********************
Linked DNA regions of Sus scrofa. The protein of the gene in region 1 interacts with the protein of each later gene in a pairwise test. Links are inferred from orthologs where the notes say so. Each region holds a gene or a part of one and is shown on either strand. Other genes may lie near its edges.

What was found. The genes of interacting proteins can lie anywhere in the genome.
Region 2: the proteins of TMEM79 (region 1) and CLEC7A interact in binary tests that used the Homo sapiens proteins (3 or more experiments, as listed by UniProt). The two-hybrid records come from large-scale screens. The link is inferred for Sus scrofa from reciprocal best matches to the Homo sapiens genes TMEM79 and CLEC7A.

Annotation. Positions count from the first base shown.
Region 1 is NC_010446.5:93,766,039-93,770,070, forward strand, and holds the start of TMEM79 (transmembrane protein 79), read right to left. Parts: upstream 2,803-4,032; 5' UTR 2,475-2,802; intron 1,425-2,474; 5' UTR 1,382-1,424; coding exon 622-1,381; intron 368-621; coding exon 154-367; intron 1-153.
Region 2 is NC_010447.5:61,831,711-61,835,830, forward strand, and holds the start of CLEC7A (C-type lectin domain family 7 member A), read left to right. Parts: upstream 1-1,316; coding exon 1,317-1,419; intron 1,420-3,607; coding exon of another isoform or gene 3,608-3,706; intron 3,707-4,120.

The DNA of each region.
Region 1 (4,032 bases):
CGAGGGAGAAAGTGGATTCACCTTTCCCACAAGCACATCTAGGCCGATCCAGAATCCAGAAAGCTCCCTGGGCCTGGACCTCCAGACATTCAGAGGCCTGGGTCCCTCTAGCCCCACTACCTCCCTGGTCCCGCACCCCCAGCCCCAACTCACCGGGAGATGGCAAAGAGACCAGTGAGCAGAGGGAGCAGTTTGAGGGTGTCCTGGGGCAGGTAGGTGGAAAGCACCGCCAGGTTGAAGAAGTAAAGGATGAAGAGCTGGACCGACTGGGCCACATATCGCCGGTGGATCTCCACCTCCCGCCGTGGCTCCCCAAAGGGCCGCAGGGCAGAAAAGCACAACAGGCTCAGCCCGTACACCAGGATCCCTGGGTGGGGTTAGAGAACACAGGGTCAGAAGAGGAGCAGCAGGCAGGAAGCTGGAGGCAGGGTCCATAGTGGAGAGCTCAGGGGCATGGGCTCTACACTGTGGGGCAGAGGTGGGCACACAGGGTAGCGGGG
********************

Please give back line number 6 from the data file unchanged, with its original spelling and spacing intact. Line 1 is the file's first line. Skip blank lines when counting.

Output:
Region 2 is NC_010447.5:61,831,711-61,835,830, forward strand, and holds the start of CLEC7A (C-type lectin domain family 7 member A), read left to right. Parts: upstream 1-1,316; coding exon 1,317-1,419; intron 1,420-3,607; coding exon of another isoform or gene 3,608-3,706; intron 3,707-4,120.